The present paper is the first distillation of the recent data on stratigraphic differentiation and correlation of Mongolia. In this paper, we have attempted to work out the original regional stratigraphic chart and give away more extensive explanation for stratigraphic division of the different aged and facial rocks widespread over the territory of Mongolia. The Mongolian republic is situated in the central part of the Asiatic continent. Geologic studies in different parts of Mongolian territory began in the middle of the 20th century, but regular and extensive examination started in the seventies - eighties simultaneously with stratigraphic analyses of the all-aged deposits within the sedimentary basins. The Joint Russian-Mongolian Scientific Research Geological and Paleontological Expeditions played a main role in the study of the region. These studies commenced more than 50 years ago and are still in progress now partly. For common conception the author introduces the short comment concerning the regional tectono-stratigraphic unit’s description of the Mongolian territory. According to Dorjnamjaa et al. [2] [4] [5] the Central Asian Foldbelt encompasses various Precambrian to Phanerozoic structures lying between the Chinese and Siberian cratons. The foldbelt consists of Baikalian (Early Paleozoic), Caledonian, Variscan, Late Variscan to Early Kimmerian, and Early Mesozoic structures. They compose mosaic of Fold Mountains and linear nappe-foldbelts [4] , whose age generally declines from the Siberian to the Chinese Craton. The three main following folded regions are allocated in the territory of Mongolia [2] : Eastsayan-Mongolaltay, Central Mongolian and South Mongolian. Within these folded regions were apparent two structural stages. The lower one being the folded basement and the upper one the sedimentary cover. Within the mosaic areas, the Tuva-Mongolian and Central Mongolian massifs or smaller blocks have been recognized. These massifs and blocks consist of Middle-Late Archean and Early Proterozoic basement of high-grade metamorphic rocks (3.1 - 1.6 Ga) covered by the protoplatform Mesoproterozoic to Neoproterozoic rocks (732 - 777 Ma) and the lower Neoproterozoic rift-related volcanics. Neoproterozoic to Cambrian sediments were identified according to paleontologic data [2] [6] . They compose a number of lithostratigraphic units: a) essentially volcanic dominated by basaltic volcanics and cherty-jasper rocks (ophiolitic formation); b) spilites and keratophyres associated with cherty carbonates; c) and esite-basalts and and esites with occasional reef limestones; d) cherty, clastic-carbonate phosphorite-bearing (shelfy facies within the Khubsugul and Zavkhanmarine basins). In Mongolian Altay, in the Khovd zone, Gornoaltay group is unconformably overlapped by several lithological formations. They are: tuffaceous- clastic (Upper Ordovician), cherty-clastic graptolitic (Lower Silurian) and basalt-andesite with reef limestones (Silurian). South Mongolian folded belt comprises a number of narrow blocks differing in constituent associations. The following zones are recognized: Edrengiin, Trans-Altay, South Gobi including Gobialtay. The sequence of the Edrengiin zone largely consists of Middle Paleozoic (including Lower Carboniferous) sediments with abundant volcanic rocks. In the north of the zone they are composed of a thick succession of oligomictic sandstones (O3-S2), greenstone-altered basalts and and esite-basalts associated with jasper (S-D), greywacke, flysch (D1-3). In the south of the zone, the base of the drilled part of the sequence is composed of dacites, rhyolites and their tuffs (D2), and limes tones with colonial Tabulata (D2). As a whole the Trans-Altay zone during the S-D1, D2-C1 stage is understood as a Lower to Middle Paleozoic structure with oceanic crust. The sequence in the SouthGobi zone is completed with acid tuffs, tuffites and tuff siliciliths (S-D). Besides the Southern Mongolian folded belt, a number of peculiar intermountain trough were formed within the northern folded area of the country. These are classified as superimposed (secondary), clastic troughs [4] [5] . The superimposed depressions are very characteristic of Central Mongolian and Mongol Altay folded regions. Here, the flyschlike sandy-slaty (D in the Deluno-Yustyd and D-C, also T in the Khangay- Khentii depressions) terrigenous sediments have been good mapped, their lithostratigraphy has been studied in detail and their age is based on faunal determination. Since the end of the Late Paleozoic the entire territory of the country has entered the continental stage of development. The main events during the Mesozoic were related to the evolution of Mongol-Okhotsk belt. In Mongolia this belt is characterized by extensive development of continental igneous rocks and practical absence of marine facies. Early Triassic clastic sediments with marine fauna occur only in the Jargalantiintrough in North-East Mongolia. In Mesozoic and Cenozoic time an intraplate rifting took place mainly in eastern and southern Mongolia with block-faulting movements, accompanied by significant intrusive activity. All the Upper Mesozoic superimposed depressions have been filled with continental molasses and intramountainclastic sediments containing zeolite, coal and oil-bearing sediments. Especially the Cretaceous terrigenousrocks in South Gobi contain abundance of terrestrial vertebrate (dinosaur, mammal, turtle, lizard, crocodile, fish) and invertebrate (ostracodes, oyster, conchostrac, pelecypod, mollusk, insert).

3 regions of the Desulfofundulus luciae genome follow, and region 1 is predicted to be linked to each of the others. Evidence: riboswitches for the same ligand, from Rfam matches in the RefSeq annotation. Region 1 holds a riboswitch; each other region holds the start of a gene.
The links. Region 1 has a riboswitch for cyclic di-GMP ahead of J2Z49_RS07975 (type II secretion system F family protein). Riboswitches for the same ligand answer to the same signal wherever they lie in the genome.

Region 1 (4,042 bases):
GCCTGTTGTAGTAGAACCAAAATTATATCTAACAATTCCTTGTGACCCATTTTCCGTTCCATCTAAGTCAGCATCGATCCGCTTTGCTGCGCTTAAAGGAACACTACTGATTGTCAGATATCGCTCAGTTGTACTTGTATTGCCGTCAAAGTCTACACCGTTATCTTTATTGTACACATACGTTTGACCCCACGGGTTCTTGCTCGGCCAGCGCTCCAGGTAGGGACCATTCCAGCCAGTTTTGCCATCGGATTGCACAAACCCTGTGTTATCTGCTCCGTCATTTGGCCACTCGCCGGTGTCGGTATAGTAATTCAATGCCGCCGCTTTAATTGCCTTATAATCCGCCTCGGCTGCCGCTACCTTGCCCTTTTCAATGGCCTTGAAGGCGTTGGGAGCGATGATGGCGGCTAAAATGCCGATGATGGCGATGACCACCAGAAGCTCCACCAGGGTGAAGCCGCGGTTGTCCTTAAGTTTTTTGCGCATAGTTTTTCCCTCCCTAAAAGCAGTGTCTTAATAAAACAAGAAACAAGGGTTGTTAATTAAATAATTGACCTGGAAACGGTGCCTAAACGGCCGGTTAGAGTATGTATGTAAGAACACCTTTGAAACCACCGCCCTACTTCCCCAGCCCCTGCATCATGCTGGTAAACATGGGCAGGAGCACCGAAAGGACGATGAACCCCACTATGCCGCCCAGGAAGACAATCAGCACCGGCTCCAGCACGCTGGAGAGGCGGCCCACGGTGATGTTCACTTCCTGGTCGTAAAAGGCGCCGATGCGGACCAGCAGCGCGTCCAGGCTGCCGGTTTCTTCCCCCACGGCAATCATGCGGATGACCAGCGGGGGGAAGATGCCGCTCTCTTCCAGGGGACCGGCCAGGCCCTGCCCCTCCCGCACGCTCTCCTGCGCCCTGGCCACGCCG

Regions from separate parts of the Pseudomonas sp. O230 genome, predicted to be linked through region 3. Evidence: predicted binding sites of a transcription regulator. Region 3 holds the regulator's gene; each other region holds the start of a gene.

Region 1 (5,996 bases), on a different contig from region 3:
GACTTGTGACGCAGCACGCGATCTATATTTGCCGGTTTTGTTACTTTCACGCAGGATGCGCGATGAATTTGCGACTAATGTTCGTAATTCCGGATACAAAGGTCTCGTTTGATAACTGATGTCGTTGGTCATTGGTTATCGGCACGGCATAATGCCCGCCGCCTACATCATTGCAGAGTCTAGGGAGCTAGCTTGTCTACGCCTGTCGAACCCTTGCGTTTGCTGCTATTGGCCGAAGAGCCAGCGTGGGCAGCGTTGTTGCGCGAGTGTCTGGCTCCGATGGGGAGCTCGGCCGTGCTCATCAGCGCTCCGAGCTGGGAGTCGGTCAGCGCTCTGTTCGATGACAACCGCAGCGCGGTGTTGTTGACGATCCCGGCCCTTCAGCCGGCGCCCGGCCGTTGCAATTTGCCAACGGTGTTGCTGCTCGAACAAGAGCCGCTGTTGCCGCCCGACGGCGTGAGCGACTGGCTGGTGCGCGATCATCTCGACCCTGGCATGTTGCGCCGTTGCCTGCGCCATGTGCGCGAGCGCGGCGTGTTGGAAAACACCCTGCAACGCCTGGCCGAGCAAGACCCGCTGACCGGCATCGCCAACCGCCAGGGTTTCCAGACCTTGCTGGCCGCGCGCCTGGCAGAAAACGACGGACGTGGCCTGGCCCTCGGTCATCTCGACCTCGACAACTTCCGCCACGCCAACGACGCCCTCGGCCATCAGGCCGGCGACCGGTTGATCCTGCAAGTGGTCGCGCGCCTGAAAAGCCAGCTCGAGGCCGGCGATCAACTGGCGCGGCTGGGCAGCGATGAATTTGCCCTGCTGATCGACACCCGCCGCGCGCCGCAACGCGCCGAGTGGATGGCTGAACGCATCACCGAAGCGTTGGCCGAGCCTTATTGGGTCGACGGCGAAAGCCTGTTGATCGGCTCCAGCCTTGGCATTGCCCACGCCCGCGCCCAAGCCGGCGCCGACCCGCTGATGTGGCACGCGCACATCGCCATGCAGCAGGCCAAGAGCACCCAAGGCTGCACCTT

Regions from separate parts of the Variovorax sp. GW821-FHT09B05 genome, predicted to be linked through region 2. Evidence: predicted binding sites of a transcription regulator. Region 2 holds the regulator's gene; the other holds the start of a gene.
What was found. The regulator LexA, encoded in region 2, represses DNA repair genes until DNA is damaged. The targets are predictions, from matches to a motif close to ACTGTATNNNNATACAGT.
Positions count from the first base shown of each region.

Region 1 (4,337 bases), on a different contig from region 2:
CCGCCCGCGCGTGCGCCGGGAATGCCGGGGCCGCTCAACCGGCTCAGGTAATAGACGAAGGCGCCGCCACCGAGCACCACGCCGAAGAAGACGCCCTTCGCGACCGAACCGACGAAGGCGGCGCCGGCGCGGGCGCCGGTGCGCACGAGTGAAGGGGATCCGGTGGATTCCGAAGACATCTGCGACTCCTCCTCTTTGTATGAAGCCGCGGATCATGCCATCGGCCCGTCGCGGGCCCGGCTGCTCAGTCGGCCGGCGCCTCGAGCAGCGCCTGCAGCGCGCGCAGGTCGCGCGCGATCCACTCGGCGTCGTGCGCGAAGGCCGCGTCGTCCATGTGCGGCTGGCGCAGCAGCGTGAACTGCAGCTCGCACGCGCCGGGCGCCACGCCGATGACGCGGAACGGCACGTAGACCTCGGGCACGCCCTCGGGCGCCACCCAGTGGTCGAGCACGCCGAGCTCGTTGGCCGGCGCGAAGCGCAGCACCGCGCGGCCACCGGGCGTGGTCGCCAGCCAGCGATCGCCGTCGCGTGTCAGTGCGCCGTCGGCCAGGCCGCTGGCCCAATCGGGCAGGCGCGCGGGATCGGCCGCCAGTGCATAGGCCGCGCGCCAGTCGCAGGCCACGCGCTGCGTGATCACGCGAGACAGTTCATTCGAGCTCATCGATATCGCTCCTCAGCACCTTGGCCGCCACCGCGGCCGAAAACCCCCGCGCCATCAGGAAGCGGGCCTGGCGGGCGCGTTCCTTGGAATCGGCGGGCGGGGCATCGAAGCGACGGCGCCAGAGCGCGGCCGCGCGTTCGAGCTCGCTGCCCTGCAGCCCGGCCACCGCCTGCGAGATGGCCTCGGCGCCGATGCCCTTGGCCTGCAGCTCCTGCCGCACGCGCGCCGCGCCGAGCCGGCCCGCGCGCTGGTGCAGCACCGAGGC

Stratigraphy is a branch of geology concerned with the study of rock layers (strata) and layering (stratification). It is primarily used in the study of sedimentary and layered volcanic rocks. As everybody knows that stratigraphy has two related subfields: lithologic stratigraphy or lithostratigraphy, and biologic stratigraphy or biostratigraphy [3] . Compositional, continuous variations, also lateral and vertical variations in beds of the orogenic and terrigenous sediments often reflects environmental and geobiofacies changes of deposition [2] . These variations were observed by us in Mesozoic continental sediments particularly. Biostratigraphy or paleontologic stratigraphy is based on fossil evidence in the rock layers. Strata from widespread locations containing the same fossil fauna and flora are said to be correlate able in time. All these facts and criteries were used for differentiation and correlation of the heterogeneous and various age rocks in Mongolia sufficiently successful. The paleomagnetic studies were conducted by Evans et al. [7] in Zavkhan basin for lower Cambrian Bayangol formation and by Russian geologists in western Mongolia for Cenozoic Khyargasnuur formation [8] [9] . The Bayangol formation, primarily siliciclastic with calcareous interbeds, contains small shelly fossils that are thought to correlate with Nemakit-Daldynian to earliest Tommotianbiozones in Siberia [10] . This method works by collecting oriented samples at measured intervals throughout a section. The samples were analyzed to determine their detrital remanence magnetism (DRM). Oriented paleomagnetic core samples were collected in the field: mudstones, compact limestones, siltstones, and very fine-grained sandstones are the preferred lithologies because the magnetic grains are finer and more likely to orient with the ambient field during deposition. Results of the individual samples were analyzed by removing the natural remanencemagnetization (NRM). Chemostratigraphic studies were carried out by us in Zavkhan basin for Ediacaran Tsagaanolom and lower Cambrian Bayangol formations [2] [10] [11] [12] . Using evidence from Brasier et al. [10] on carbon and strontium isotope stratigraphy, they argue that both diamictites of the Maikhanuul formation in Zavkhan basin are likely to be equivalent to the Sturtian glaciation of Australia (>710 Ma) and the Rapitan of western North Amenal data obtained by the large authors, concerning stratigraphic and paleonrica. It should be emphasized that this article combines numerous, mostly origitological studies of Mongolia reflected in more than 300 bibliography and accumulated during more than 70 years of various geologic survey and thematic research done together with Soviet-Mon- golian Geologic and Paleontological Expeditions of former USSR and Mongolian academies of sciences.